emember the theme to "The Fall Guy"? "I've been on fire with Sally Fields, I've made love to a girl named Bo, yes I've had Farrah in the sack, I've been in love with Kim Basinger. Oh I'm the unknown stuntman, la de da da da"? What a great life eh? All the danger, excitement yes, women yes (or no depending on sex and/or sexuality) but danger? What sort of person thrives on danger?
The Danger Freaks, an elite band of stuntmen and women that's who. The idea behind this game is to carry out all the stunts in a certain movie without killing yourself and without going over budget. Flash tricks and breakages of any equipment are expensive. Smashing into anything or falling off or over things is damaging.
You are given three attempts to complete each of the stunts, which are composed of three sections. The "racing forward very fast" section, the "run to the getaway vehicle" section and the "clamber aboard the helicopter" section.
Graphics aren't very good unfortunately. Sound isn't that much better: the intro tune is poor and the in-game FX aren't really anything in the way of a step up.
CU Amiga, May 1989, p.p.40-41
You begin the game with three lives, and eight 'takes' per life. Hitting an obstacle means the scene must be cut, using up a take, and losing all eight forfeits a life. Zzap! Issue 50, June 1989, p.82
US Gold/Rainbow Arts, C64 £9.99 cassette, £14.99 disk; Amiga £19.99
The stuntman is a hardly fellow, and in Danger Freak, you can find out first hand what happens when the soppy actors step aside and the going really starts to get tough.
How about a bit of climbing on motorbikes, jumping over ramps, ducking roadblocks and avoiding hazards such as blazing barrels, holes in the road and vicious baseball bat-wielding extras?
Next try and stand on the back of a speeding sports car and attempt to grab hold of a rope ladder attached to a waiting helicopter (but make sure you don't leave it too late or you'll go smashing headfirst into a wall!), then pull your water wings on and get into the sea for a mad dash on jet-skis, taking care not to go careering into logs, buoys, sharks and landmines!
I thought Colt Seavers was a hero. But that little lot, the Fall Guy may well go into retirement!
Smashing, I thought, an action packed stuntman sim, full of different obstacles, to really test your skill and courage. Playing, however, made me feel like smashing my head against the wall. And the trouble is that the game (well the 64 version at least) could have been something special if not for one problem: it's just too difficult. The 8-bit version stands head and shoulders above the Amiga in terms of presentation but in both the obstacles are way too close to one another. Graphically, the 64 wins hands down, with neat sprites and scrolling backdrops, while the Amiga has to make do with basic character definition and animation, with average parallax scrolling scenery. This'll take a long time to master and in the long run it's probably not worth it. Try it out first.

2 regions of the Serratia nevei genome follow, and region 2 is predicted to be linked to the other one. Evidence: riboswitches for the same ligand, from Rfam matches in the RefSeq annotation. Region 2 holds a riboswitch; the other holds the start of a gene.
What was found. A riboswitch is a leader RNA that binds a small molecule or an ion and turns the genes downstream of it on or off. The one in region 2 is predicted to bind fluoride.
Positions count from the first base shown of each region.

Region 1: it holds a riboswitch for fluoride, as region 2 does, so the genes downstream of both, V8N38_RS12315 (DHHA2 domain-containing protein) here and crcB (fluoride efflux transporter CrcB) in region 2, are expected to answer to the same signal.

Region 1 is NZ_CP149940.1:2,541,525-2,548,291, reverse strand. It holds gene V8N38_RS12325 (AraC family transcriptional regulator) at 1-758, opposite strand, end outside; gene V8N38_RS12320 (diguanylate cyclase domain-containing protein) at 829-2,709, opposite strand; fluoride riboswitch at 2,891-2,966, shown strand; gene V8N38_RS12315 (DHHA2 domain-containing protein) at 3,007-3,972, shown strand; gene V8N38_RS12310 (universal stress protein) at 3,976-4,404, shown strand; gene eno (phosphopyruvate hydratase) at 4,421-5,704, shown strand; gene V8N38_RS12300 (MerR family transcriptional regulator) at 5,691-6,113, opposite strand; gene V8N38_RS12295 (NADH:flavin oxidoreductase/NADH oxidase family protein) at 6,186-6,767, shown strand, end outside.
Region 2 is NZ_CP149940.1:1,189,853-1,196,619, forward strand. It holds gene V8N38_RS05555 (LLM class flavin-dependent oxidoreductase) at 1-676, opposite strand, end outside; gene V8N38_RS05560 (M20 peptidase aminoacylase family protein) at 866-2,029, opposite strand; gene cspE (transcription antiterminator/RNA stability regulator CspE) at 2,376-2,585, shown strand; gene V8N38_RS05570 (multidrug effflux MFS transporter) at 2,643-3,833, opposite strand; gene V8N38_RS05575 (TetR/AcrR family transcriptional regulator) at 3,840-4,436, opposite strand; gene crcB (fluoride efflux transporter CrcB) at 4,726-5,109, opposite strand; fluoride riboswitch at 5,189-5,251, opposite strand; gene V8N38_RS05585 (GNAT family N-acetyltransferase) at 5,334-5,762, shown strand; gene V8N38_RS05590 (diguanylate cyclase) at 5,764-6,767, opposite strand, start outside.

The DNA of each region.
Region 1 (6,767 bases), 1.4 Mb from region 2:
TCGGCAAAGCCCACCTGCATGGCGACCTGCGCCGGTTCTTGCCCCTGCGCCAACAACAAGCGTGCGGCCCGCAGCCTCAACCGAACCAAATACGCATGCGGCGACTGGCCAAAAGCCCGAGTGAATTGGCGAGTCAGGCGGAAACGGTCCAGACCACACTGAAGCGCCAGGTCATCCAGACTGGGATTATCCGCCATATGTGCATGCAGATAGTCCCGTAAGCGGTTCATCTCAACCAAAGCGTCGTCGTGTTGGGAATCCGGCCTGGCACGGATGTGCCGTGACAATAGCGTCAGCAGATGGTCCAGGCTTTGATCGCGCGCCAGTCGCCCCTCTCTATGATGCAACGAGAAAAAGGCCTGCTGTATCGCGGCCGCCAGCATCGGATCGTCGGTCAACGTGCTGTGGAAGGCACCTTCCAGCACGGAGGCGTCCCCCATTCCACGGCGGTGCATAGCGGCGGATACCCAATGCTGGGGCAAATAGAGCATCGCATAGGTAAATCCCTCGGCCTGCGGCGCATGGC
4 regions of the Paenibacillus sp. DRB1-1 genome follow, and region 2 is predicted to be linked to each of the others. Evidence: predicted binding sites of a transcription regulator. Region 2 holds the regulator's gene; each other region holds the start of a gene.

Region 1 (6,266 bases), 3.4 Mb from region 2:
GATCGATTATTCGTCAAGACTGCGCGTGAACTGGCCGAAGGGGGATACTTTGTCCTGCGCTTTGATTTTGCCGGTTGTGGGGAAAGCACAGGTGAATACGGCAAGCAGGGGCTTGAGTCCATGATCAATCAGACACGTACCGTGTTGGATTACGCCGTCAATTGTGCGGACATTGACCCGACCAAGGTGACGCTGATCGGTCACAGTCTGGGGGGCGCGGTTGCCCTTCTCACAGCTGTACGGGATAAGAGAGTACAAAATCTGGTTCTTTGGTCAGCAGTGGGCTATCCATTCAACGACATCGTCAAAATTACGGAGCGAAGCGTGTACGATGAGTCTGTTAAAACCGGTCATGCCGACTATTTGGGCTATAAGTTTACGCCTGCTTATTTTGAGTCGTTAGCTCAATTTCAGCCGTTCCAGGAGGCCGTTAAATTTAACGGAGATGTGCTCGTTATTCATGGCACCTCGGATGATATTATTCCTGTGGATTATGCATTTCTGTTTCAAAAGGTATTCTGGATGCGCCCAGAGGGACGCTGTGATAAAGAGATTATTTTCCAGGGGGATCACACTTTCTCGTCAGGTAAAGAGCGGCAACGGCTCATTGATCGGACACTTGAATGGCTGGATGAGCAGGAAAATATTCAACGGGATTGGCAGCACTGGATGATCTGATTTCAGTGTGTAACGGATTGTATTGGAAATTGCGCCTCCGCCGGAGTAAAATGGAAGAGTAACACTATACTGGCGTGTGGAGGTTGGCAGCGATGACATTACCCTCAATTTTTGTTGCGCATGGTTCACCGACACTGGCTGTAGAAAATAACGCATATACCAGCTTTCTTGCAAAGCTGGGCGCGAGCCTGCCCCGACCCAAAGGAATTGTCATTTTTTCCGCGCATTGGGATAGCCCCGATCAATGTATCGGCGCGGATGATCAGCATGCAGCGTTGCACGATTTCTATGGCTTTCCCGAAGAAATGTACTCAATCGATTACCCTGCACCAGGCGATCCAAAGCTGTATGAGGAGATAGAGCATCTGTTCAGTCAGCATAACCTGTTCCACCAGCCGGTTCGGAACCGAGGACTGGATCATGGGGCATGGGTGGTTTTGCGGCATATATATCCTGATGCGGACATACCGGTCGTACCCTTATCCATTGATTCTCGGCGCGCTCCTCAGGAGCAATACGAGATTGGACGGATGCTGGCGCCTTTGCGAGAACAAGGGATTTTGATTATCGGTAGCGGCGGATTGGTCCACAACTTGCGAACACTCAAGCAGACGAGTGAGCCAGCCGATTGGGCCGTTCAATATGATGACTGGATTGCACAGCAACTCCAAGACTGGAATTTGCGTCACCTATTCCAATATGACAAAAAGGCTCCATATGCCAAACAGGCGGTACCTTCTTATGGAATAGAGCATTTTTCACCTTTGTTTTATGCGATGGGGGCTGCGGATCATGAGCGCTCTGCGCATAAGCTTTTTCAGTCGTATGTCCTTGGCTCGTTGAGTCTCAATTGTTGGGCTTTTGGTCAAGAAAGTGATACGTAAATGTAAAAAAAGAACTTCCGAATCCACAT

I thought stuntwork was supposed to be an exciting job, full of danger – and isn't it meant to be demanding to an almost unbelievable degree? If it's anything like it's portrayed in Danger Freak, I think I'll join them – I just fancy a bit of a kip. The only exciting thing about this game is waiting for the next level to load, to find out if it gets any better. Saying that, though, the levels are very difficult, with new obstacles appearing almost directly after negotiating the previous one. As an example (and this applies only to the Amiga version, by the way) in 80% of the cases, if you jump over a ramp, you'll land right on top of an explosion, losing one of your eight takes. Not very forgiving, to say the least. The C64 game is streets ahead of its 16-bit counterpart in the graphics and sound departments, sporting some really effective characters and obstacles. Playability wise, though, Danger Freak should go back to the storyboard.
Average title screen, with pleasant rainbow effect.
Poor, by Amiga standards. Basic sprites which aren't animated at all, although there is some effective parallax scrolling in the background.
Again, not the best to be heard from the 16-bit. Sparse effects and an annoying title tune.
The game's bland appearance does nothing to inject atmosphere into the frustrating gameplay.
Progress is annoyingly slow, seriously diminishing any lasting interest.
A poor attempt at a potentially interesting subject, Danger Freak misses the mark completely.
1 to 4 players. Usual Rainbow Arts attract mode and a colourful loading screen.
Great sprites and backdrops, with masses of colour, and effective animation on the characters.
Fitting sound effects, but an annoying title track.
The game looks and sounds good, but it's too difficult from the outset.
Progress is slow, putting a dampener on any inital interest.
Pleasing to the eye and ear, but a killer on the patience, so ultimately it fails to impress.
You begin the game with three lives, and eight 'takes' per life. Hitting an obstacle means the scene must be cut, using up a take, and losing all eight forfeits a life.
Zzap! Issue 50, June 1989, p.82